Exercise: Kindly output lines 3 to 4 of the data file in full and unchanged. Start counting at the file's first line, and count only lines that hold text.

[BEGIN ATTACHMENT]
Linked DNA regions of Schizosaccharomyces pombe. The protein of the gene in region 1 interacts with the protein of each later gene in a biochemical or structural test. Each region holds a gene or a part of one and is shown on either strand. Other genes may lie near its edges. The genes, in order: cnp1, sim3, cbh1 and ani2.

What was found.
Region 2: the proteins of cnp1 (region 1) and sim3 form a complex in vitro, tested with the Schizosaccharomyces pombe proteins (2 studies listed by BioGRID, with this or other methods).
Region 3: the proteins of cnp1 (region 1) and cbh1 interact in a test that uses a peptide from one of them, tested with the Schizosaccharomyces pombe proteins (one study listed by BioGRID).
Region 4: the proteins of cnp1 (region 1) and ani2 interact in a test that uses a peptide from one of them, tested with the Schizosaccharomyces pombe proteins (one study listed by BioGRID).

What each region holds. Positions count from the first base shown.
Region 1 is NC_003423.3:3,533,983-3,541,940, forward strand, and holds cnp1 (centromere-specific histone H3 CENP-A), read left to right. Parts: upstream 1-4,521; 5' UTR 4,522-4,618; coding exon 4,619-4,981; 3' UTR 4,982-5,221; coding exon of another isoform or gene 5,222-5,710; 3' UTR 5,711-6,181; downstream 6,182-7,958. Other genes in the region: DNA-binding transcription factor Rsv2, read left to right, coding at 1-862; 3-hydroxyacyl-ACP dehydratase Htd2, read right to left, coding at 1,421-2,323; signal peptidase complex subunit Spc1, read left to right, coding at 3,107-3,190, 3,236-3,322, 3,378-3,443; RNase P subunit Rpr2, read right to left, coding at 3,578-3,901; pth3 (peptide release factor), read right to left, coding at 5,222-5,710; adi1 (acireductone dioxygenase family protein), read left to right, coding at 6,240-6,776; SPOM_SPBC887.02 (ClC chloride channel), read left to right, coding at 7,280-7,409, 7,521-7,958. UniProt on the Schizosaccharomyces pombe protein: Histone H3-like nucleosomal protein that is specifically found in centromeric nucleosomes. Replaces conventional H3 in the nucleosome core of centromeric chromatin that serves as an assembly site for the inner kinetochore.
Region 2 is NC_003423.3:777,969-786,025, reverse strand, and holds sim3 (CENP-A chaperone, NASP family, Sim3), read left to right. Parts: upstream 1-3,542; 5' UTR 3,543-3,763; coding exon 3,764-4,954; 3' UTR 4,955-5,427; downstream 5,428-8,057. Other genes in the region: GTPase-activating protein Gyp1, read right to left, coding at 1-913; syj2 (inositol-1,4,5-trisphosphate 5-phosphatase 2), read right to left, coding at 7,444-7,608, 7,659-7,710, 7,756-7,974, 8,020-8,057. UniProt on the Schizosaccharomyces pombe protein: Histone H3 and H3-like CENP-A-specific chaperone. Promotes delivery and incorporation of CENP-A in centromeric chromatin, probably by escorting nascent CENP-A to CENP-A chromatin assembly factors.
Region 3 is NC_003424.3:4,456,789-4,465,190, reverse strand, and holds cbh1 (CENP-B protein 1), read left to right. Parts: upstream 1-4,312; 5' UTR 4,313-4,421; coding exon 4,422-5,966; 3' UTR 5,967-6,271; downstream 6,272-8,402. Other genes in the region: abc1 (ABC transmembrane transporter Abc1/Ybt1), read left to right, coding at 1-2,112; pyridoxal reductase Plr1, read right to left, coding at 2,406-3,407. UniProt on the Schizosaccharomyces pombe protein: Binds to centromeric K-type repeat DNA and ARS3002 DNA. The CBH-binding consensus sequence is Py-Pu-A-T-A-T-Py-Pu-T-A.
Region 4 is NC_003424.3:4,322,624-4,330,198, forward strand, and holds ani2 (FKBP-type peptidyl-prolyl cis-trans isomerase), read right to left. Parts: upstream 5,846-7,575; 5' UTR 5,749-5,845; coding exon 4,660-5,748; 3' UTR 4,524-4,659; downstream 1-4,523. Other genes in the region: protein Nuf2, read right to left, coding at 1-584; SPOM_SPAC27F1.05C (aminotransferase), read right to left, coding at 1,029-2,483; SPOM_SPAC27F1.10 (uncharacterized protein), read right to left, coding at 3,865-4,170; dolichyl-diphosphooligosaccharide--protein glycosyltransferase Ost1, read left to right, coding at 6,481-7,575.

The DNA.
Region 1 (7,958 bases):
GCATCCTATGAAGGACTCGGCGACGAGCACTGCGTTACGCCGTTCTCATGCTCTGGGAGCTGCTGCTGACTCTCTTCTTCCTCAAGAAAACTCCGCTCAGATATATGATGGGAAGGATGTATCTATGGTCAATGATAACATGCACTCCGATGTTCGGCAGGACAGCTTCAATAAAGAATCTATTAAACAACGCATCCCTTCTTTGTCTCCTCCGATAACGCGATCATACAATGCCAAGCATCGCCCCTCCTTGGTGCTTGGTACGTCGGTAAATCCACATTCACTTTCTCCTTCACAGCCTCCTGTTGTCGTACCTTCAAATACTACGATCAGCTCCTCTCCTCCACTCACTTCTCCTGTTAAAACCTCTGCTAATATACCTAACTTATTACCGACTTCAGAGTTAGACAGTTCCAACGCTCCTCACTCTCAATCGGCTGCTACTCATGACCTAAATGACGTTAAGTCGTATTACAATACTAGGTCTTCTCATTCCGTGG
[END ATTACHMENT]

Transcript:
Region 2: the proteins of cnp1 (region 1) and sim3 form a complex in vitro, tested with the Schizosaccharomyces pombe proteins (2 studies listed by BioGRID, with this or other methods).
Region 3: the proteins of cnp1 (region 1) and cbh1 interact in a test that uses a peptide from one of them, tested with the Schizosaccharomyces pombe proteins (one study listed by BioGRID).